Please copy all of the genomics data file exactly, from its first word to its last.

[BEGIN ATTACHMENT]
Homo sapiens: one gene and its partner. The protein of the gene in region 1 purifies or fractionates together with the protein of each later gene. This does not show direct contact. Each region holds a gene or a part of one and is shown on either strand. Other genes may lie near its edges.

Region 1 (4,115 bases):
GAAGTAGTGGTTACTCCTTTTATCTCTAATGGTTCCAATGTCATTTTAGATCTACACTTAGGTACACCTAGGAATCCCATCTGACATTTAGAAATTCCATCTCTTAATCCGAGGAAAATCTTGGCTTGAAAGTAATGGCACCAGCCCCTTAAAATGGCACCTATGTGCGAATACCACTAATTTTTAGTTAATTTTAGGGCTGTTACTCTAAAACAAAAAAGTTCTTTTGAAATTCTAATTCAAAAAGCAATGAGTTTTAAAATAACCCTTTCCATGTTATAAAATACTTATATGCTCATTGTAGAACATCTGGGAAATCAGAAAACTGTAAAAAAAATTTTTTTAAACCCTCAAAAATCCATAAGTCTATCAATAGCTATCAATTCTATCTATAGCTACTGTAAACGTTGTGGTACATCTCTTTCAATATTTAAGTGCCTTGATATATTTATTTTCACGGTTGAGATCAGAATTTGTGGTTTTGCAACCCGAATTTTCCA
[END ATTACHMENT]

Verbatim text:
Homo sapiens: one gene and its partner. The protein of the gene in region 1 purifies or fractionates together with the protein of each later gene. This does not show direct contact. Each region holds a gene or a part of one and is shown on either strand. Other genes may lie near its edges.

Region 1 (4,115 bases):
GAAGTAGTGGTTACTCCTTTTATCTCTAATGGTTCCAATGTCATTTTAGATCTACACTTAGGTACACCTAGGAATCCCATCTGACATTTAGAAATTCCATCTCTTAATCCGAGGAAAATCTTGGCTTGAAAGTAATGGCACCAGCCCCTTAAAATGGCACCTATGTGCGAATACCACTAATTTTTAGTTAATTTTAGGGCTGTTACTCTAAAACAAAAAAGTTCTTTTGAAATTCTAATTCAAAAAGCAATGAGTTTTAAAATAACCCTTTCCATGTTATAAAATACTTATATGCTCATTGTAGAACATCTGGGAAATCAGAAAACTGTAAAAAAAATTTTTTTAAACCCTCAAAAATCCATAAGTCTATCAATAGCTATCAATTCTATCTATAGCTACTGTAAACGTTGTGGTACATCTCTTTCAATATTTAAGTGCCTTGATATATTTATTTTCACGGTTGAGATCAGAATTTGTGGTTTTGCAACCCGAATTTTCCA